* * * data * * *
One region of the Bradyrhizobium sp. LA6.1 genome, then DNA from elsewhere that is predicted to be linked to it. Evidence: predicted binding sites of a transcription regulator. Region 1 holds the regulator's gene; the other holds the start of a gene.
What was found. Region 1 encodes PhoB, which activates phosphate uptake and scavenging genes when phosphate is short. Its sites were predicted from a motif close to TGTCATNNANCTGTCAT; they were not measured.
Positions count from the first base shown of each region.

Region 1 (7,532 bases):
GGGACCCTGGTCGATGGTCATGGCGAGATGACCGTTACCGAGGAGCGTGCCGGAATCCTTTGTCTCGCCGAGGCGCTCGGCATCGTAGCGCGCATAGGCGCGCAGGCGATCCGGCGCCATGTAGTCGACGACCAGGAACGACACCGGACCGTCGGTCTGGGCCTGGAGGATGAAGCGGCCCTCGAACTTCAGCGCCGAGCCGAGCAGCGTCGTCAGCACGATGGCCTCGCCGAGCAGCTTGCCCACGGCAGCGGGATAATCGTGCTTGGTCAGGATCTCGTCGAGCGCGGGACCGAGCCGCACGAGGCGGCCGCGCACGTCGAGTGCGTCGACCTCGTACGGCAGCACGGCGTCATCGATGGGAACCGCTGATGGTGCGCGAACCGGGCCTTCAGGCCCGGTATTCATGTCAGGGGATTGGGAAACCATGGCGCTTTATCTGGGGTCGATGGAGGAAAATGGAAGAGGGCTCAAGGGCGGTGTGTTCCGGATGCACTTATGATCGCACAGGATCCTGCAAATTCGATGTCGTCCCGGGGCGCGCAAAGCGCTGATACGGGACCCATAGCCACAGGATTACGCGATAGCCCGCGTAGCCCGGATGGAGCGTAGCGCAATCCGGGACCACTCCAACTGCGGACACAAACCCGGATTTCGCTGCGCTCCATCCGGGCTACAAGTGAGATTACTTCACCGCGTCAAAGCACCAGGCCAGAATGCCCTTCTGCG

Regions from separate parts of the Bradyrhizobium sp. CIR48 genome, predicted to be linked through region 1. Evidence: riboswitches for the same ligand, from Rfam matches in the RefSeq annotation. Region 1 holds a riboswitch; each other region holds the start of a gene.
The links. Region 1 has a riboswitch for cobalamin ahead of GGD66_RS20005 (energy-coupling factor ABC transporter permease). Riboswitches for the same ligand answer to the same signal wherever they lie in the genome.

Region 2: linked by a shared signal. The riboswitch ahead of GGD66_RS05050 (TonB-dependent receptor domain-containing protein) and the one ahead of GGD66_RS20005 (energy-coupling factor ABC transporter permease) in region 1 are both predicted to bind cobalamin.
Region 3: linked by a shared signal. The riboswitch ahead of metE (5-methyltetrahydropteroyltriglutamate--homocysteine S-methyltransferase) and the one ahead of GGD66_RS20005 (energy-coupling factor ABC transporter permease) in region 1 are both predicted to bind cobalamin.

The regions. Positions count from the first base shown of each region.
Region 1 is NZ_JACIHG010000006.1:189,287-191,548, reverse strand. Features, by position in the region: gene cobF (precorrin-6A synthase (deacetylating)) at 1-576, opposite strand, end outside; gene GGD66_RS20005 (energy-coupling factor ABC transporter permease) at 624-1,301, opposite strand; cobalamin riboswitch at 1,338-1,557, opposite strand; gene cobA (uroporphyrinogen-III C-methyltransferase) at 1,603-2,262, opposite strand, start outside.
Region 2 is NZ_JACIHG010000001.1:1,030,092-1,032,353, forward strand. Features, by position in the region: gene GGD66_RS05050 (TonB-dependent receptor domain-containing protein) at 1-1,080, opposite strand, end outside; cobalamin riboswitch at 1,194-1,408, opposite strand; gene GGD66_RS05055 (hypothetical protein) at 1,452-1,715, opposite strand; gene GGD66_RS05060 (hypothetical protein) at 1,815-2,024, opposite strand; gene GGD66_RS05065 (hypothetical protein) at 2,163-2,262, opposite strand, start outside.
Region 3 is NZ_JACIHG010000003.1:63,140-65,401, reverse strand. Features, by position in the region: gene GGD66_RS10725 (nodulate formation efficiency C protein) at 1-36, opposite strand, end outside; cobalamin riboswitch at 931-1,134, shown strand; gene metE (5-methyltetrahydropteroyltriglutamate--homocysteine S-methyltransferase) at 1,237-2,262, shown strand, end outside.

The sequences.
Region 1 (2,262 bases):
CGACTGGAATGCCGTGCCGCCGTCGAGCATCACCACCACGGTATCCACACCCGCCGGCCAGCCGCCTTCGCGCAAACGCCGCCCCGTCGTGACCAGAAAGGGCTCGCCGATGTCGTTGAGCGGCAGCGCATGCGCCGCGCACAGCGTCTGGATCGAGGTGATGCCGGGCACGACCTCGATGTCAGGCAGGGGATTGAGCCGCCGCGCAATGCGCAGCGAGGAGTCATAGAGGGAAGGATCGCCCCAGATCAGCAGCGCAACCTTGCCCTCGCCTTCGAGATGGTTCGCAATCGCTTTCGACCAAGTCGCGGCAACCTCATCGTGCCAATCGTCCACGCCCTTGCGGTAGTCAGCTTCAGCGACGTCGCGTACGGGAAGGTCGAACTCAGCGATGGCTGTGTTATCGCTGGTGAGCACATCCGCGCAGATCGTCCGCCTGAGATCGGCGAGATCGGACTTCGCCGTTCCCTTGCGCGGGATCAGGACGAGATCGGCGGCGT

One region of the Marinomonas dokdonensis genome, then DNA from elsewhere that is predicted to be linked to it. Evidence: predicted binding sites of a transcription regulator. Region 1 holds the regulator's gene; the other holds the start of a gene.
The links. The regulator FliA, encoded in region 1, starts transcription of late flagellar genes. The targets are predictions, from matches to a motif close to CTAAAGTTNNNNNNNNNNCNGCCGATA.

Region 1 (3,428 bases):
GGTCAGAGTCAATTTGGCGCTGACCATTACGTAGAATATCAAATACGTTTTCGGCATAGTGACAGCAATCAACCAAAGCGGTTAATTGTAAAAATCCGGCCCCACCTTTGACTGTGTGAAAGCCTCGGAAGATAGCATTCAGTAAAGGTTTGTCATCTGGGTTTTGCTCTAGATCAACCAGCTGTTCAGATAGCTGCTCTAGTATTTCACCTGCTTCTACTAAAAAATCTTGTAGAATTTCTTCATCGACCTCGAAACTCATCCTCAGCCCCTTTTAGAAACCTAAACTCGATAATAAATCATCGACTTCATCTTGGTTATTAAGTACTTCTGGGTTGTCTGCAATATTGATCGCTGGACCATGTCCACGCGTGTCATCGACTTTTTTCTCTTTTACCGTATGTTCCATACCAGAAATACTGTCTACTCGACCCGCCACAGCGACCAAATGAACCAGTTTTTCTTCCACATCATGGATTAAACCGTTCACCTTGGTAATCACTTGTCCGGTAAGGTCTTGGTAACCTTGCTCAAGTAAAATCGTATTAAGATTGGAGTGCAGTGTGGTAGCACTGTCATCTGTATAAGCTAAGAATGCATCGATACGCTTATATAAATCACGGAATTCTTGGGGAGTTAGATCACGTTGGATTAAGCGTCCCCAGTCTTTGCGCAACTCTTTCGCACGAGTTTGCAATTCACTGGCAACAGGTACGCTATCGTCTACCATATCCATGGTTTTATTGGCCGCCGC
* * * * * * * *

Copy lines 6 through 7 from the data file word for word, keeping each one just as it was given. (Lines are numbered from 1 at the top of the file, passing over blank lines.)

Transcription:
Regions from separate parts of the Bradyrhizobium sp. CIR48 genome, predicted to be linked through region 1. Evidence: riboswitches for the same ligand, from Rfam matches in the RefSeq annotation. Region 1 holds a riboswitch; each other region holds the start of a gene.
The links. Region 1 has a riboswitch for cobalamin ahead of GGD66_RS20005 (energy-coupling factor ABC transporter permease). Riboswitches for the same ligand answer to the same signal wherever they lie in the genome.